Circle Begins Putting Reserves Into New BlackRock Fund
Circle Internet Financial has begun moving the reserves for its USDC stablecoin into a dedicated fund set up by BlackRock and registered with the U.S. Securities and Exchange Commission, the company disclosed Thursday.
The Circle Reserve Fund – a government money market fund managed by BlackRock Advisors – has been in the works for months after BlackRock initially sought to register it in May. Circle will be its only eligible investor, and the stablecoin issuer has already started putting its reserves there, expecting to be “fully transitioned” by the end of March.
“From the start, we’ve managed the USDC reserve to minimize risk – liquidity, counterparty, operational, reputational and more – so that USDC holders can be confident their money is sound and redeemable 1:1 for U.S. dollars at any time,” the company said in a statement. Placing the assets in a fund overseen by the SEC could further bolster the company’s assertions of safety.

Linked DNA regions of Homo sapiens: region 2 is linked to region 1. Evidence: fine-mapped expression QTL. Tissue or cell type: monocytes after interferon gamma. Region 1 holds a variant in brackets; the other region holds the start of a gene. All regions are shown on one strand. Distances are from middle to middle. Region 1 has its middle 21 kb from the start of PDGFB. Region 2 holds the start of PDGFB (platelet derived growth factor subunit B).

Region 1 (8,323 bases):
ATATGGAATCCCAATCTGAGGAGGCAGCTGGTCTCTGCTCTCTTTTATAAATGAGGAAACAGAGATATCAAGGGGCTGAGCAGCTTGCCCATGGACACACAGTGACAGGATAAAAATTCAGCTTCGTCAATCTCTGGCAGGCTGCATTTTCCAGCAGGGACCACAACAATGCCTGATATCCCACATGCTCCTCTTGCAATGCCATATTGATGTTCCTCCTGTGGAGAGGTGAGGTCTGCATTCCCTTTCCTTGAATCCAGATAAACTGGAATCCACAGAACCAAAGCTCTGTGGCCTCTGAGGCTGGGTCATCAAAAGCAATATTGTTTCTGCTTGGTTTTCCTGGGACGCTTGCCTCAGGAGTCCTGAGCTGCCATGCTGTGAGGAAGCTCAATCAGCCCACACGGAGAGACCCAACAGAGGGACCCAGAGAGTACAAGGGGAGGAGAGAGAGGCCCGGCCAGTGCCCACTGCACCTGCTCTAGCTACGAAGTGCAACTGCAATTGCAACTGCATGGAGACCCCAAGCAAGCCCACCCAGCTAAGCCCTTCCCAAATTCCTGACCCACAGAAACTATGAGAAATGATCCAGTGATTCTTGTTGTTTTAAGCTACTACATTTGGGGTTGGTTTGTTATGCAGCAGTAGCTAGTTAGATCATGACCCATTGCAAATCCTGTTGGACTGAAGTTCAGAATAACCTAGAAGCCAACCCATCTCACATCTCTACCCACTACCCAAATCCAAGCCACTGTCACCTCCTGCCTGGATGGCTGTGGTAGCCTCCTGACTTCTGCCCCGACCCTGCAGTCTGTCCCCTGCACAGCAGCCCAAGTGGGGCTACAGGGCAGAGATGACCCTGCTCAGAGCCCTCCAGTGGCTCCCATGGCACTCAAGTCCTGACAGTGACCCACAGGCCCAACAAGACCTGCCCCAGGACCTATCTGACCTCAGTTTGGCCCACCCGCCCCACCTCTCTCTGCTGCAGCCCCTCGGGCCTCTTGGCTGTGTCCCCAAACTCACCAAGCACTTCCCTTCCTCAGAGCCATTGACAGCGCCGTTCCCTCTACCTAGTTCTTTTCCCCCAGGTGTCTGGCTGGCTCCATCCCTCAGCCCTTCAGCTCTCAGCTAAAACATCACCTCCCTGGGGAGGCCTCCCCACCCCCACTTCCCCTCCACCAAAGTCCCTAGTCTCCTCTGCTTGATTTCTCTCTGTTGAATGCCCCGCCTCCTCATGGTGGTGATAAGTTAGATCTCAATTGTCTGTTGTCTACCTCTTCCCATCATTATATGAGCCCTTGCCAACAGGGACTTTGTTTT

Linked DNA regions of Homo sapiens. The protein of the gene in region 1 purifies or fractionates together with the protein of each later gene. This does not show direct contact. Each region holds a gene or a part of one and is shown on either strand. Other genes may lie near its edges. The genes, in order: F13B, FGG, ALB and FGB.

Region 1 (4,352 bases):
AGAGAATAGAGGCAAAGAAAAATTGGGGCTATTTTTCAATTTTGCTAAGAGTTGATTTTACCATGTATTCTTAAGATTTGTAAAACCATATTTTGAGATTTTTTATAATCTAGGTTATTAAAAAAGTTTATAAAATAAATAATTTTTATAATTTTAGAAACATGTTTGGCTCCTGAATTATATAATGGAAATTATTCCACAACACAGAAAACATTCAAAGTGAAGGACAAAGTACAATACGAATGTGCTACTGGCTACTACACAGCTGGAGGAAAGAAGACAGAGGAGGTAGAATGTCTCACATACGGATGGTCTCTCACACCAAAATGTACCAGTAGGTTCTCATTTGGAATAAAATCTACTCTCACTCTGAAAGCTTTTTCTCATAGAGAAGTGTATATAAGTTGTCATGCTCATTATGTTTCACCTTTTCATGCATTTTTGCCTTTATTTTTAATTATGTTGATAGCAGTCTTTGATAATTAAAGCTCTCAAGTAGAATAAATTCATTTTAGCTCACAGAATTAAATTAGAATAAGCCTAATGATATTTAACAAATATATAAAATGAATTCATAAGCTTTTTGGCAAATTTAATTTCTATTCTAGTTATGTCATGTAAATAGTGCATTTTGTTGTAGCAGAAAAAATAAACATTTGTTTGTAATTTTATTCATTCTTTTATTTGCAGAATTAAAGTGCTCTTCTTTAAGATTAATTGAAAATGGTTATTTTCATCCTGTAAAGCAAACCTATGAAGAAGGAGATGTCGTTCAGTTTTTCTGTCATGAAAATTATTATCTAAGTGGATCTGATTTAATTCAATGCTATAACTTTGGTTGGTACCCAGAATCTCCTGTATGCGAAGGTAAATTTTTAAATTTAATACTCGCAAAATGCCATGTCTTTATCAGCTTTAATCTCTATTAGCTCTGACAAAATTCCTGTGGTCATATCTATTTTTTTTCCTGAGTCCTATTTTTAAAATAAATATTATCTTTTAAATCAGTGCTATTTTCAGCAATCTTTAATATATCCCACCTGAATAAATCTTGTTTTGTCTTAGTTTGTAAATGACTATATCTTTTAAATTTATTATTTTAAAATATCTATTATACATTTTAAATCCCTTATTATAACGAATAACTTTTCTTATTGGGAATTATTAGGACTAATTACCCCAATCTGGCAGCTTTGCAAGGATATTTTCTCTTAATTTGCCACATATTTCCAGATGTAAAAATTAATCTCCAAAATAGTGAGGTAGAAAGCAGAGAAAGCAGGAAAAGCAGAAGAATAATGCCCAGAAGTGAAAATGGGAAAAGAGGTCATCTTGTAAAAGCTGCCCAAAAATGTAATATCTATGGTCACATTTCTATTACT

The current circulation of $43.9 billion in USDC is currently backed by $44.1 billion in cash and short-term U.S. government bonds, according to weekly company disclosures. The portfolio of the new fund will also consist of cash and U.S. Treasury bonds.
The new fund’s assets will be held at the Bank of New York Mellon, according to Circle, where the fund will be subject to regulation under the Investment Company Act of 1940, which requires an independent board and daily reports on the portfolio.
Circle had previously begun a financial relationship with BlackRock, the world’s biggest asset manager, when the firm invested in Circle’s funding round announced in April.
Stablecoin issuers have been eagerly awaiting legal guardrails in the U.S., but legislation that would set up the rules failed to reach the finish line this year. Lawmakers in the House Financial Services Committee expect to get back to their bill in the next session, though it could still be months away. Whatever the outcome, policymakers have generally agreed that stablecoins operating in the U.S. will need to be entirely backed by reserves such as U.S. Treasury bonds.